Capital Requirements for Banks and Insurance Companies
A sufficiently high capital base is seen as crucial for the stability of a bank or an insurance company. The capital base plays a decisive role in supervision, and it is also essential for an institution’s reputation. As a consequence of the financial crisis, markets now increasingly focus on capital endowment.
Capital requirements are harmonised on the EU level. Measures to improve the quality and quantity of capital are currently under discussion.
In order to stabilise the banking system and to prevent unfair competition, the amount and the quality of equity capital required by banks have been harmonised at the international level. Basel II is the second of the Basel Accords issued by the Basel Committee on Banking Supervision. The accord comprises recommendations for banking laws and regulations. The objective was to create an international standard that would allow banking regulators to identify the amount of capital banks need to safeguard against different types of financial and operational risks.
Basel II is based on a three pillars concept:
- minimum capital requirements:
The first pillar deals with the maintenance of regulatory capital, calculated for three major risk components bank faces: credit risk , operational risk and market risk including foreign exchange risk.
- supervisory review:
The second pillar deals with the regulatory response to the first pillar. It gives regulators improved tools and provides them with a framework for dealing with all the other risks a bank may face.
- market discipline:
The third pillar deals with the strengthening of market discipline. Market discipline should work as a supplement to regulation, since the sharing of information facilitates the assessment of a bank by investors, analysts, customers, other banks and rating agencies. This in turn leads to good corporate governance.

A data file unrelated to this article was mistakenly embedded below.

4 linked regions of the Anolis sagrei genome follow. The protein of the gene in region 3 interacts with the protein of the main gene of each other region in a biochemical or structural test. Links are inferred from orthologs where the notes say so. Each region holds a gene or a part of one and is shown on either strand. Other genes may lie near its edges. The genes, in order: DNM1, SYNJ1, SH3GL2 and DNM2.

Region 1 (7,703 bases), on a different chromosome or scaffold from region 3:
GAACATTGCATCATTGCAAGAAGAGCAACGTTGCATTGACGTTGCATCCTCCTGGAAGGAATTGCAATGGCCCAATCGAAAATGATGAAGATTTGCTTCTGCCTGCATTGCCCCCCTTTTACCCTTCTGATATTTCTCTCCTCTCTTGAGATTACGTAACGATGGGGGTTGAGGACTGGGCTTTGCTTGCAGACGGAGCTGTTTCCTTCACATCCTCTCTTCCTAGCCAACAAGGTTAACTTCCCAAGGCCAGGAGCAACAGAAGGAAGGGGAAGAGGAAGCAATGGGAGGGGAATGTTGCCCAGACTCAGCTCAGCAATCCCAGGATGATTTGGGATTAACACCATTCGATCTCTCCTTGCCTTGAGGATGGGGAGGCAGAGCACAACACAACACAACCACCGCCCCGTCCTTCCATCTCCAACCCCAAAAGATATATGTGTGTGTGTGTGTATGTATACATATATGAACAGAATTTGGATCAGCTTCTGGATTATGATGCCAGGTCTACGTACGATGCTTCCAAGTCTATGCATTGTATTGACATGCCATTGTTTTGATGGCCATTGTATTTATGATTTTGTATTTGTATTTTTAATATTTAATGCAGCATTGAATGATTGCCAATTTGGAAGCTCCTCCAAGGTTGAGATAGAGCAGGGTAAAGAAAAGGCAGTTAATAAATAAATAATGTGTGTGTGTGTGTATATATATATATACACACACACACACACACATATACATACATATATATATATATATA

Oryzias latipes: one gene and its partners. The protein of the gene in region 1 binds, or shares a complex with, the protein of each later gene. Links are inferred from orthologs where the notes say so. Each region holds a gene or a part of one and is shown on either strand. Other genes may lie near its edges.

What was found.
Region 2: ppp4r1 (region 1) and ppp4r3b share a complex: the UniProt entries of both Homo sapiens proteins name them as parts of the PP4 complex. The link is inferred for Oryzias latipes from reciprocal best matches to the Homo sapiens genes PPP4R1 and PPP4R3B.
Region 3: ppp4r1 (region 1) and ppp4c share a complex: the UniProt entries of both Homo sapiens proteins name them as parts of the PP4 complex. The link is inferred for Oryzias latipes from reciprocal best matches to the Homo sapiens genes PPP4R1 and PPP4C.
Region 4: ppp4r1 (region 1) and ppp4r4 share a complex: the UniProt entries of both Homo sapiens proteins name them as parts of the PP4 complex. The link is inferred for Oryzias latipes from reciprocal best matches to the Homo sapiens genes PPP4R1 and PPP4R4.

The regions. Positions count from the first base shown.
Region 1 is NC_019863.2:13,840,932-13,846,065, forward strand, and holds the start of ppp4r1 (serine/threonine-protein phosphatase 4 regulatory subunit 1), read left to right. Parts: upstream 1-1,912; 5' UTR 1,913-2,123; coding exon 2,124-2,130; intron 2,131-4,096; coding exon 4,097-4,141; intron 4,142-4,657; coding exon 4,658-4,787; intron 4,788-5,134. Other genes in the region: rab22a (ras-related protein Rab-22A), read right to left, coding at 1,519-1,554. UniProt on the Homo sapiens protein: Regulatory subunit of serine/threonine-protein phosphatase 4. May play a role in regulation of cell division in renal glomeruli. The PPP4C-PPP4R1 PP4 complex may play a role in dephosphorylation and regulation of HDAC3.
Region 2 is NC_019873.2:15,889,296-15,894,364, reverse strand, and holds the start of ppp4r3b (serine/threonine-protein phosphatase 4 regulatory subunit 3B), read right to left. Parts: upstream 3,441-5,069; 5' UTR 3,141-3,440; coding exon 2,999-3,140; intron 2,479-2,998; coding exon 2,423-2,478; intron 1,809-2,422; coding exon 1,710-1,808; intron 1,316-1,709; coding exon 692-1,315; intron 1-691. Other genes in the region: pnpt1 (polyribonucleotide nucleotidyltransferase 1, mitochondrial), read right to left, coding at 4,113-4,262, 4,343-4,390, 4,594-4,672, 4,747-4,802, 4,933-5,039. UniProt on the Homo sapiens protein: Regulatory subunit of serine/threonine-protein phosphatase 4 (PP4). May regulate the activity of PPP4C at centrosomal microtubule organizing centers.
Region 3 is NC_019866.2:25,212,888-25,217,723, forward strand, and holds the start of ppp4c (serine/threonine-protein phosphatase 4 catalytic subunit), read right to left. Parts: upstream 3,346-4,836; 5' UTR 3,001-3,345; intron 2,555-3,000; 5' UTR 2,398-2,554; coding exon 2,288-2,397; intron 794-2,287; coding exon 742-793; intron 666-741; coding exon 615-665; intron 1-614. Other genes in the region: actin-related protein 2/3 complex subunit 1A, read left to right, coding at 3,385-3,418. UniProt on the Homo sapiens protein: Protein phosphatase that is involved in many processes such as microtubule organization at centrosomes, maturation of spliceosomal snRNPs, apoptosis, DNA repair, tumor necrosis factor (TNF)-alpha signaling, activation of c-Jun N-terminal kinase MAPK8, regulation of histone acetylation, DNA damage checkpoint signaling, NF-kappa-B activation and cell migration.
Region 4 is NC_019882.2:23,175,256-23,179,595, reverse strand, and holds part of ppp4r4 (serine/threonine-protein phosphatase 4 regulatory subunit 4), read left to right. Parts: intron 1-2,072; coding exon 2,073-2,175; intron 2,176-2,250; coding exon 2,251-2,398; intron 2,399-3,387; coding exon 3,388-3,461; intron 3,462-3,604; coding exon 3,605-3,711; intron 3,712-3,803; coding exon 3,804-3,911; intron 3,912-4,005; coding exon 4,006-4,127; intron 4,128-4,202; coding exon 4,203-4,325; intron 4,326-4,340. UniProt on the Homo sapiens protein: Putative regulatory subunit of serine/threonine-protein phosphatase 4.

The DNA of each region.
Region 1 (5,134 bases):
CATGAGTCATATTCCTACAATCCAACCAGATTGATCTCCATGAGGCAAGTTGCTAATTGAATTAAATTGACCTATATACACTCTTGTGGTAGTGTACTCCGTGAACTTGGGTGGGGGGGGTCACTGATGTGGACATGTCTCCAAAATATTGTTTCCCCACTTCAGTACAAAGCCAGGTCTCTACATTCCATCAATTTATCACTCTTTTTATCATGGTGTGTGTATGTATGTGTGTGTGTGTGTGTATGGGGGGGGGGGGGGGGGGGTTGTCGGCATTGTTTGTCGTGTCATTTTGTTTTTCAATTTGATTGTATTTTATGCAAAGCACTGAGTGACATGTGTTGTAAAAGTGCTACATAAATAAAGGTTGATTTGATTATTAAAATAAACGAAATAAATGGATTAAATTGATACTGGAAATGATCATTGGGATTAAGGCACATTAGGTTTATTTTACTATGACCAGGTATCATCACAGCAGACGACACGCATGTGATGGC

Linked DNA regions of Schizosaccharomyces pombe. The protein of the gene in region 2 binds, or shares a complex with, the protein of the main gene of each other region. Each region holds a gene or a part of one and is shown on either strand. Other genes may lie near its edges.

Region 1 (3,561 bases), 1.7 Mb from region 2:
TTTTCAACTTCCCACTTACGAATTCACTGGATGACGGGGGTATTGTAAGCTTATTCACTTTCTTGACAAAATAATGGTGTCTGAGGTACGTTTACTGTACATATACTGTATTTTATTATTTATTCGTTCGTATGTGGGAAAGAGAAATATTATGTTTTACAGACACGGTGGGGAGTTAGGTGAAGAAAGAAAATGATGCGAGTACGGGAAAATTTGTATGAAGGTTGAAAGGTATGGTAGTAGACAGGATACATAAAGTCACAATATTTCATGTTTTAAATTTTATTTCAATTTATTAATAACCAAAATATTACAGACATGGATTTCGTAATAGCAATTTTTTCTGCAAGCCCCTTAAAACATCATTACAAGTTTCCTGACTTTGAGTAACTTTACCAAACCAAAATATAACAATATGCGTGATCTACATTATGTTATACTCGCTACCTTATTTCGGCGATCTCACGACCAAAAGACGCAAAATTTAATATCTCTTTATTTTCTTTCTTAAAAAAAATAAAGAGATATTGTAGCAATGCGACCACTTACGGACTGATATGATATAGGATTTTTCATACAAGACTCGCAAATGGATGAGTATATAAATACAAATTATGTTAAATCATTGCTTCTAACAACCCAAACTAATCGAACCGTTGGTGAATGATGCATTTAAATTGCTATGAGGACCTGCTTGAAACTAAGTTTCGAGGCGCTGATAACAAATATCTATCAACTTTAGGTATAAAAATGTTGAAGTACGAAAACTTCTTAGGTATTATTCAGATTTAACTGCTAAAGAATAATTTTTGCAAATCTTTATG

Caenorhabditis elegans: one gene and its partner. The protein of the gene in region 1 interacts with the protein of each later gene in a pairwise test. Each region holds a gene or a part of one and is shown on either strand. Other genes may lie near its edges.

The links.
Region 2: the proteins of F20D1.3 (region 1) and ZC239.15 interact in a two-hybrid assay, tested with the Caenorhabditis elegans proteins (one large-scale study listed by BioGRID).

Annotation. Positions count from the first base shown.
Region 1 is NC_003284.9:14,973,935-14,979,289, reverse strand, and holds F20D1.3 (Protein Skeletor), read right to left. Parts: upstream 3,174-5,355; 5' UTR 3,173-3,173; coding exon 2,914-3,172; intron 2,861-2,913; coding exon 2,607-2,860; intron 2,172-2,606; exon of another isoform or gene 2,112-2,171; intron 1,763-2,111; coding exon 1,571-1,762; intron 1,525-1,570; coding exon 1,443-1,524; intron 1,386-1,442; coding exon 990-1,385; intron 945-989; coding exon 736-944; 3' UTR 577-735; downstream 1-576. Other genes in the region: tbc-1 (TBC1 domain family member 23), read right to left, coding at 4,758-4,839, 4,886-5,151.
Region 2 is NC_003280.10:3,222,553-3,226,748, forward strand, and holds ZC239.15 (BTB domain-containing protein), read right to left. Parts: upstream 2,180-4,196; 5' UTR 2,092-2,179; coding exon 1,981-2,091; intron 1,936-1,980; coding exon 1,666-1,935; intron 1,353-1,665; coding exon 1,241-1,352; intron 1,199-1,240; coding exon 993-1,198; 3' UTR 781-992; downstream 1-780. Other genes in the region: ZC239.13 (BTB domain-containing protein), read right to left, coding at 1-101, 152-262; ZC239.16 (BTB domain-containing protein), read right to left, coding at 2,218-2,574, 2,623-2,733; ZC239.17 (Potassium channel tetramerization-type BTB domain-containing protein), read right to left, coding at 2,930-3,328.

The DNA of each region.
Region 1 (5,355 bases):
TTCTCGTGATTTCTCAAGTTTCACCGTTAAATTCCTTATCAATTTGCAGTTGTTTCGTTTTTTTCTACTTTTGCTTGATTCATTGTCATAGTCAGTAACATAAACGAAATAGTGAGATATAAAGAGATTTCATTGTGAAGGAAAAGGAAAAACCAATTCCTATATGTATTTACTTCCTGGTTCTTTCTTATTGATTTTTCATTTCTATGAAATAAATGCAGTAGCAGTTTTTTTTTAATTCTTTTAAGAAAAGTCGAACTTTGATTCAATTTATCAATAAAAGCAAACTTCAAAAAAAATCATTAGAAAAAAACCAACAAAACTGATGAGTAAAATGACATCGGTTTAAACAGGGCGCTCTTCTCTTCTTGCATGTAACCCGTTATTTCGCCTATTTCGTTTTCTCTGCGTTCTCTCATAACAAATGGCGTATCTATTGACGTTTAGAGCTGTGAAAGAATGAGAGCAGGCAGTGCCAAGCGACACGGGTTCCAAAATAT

Basel III is a global framework for the regulation of the banking sector and was agreed upon by the members of the Basel Committee on Banking Supervision in 2010. It aims to enhance the stability of financial markets, protect investors and strengthen the ability of financial institutions to withstand crises. Therefore, Basel III establishes new requirements primarily concerning capital adequacy, liquidity and leverage ratio.
The new capital standards will require banks to raise the quality as well as the quantity of regulatory capital compared to the current Basel II rules. This will contribute to better loss absorption and thus, higher resistance in times of banking crises. Systemically important financial institutions will have to meet even higher capital requirements. Different types of capital buffers will be introduced as a supplementary safeguard.
Basel III further introduces two new liquidity ratios. First, the so called „Liquidity Coverage Ratio“ will require banks to hold enough liquid assets to withstand a short-term stress scenario, while the second ratio („Net Stable Funding Ratio“) constitutes a long-term structural ratio.
The new leverage ratio will establish a non-risk based measure in order to limit excessive leverage and contain the cyclicality of lending. Basel III will also require banks to assess the credit risk of counterparties and respectively adjust their risk management.
In conclusion, the rules of Basel III will strengthen the regulation, supervision and risk management of financial institutions.
The European Union will implement the Basel III standards in a legislative package which consists of a regulation („Capital Requirements Regulation/CRR I“) and a directive („Capital Requirements Directive/CRD IV“). However, the implementation will go beyond the Basel III framework and regulate further aspects such as enhanced rules for corporate governance and a harmonized sanctioning regime within the Single Market.
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The risk-oriented and prospective approach of Solvency II leads to a complete realignment of solvency calculations, and to modifications of supervisory measures and instruments. Similar to the banking sector model “Basel II", the new provisions are divided into three pillars:
- Pillar 1: quantitative requirements
- Pillar 2: qualitative requirements and supervisory rules
- Pillar 3: supervisory reporting and disclosure
The new supervisory rules take qualitative standards to a greater extend into account, and they pursue a business approach. For instance, professional risk management will be a crucial factor within the new governance system.
Solvency II goes beyond Basel II in that it also comprises accounting rules for the valuation of assets and liabilities (economic total balance sheet approach) that aim to be consistent with the International Financial Reporting Standards.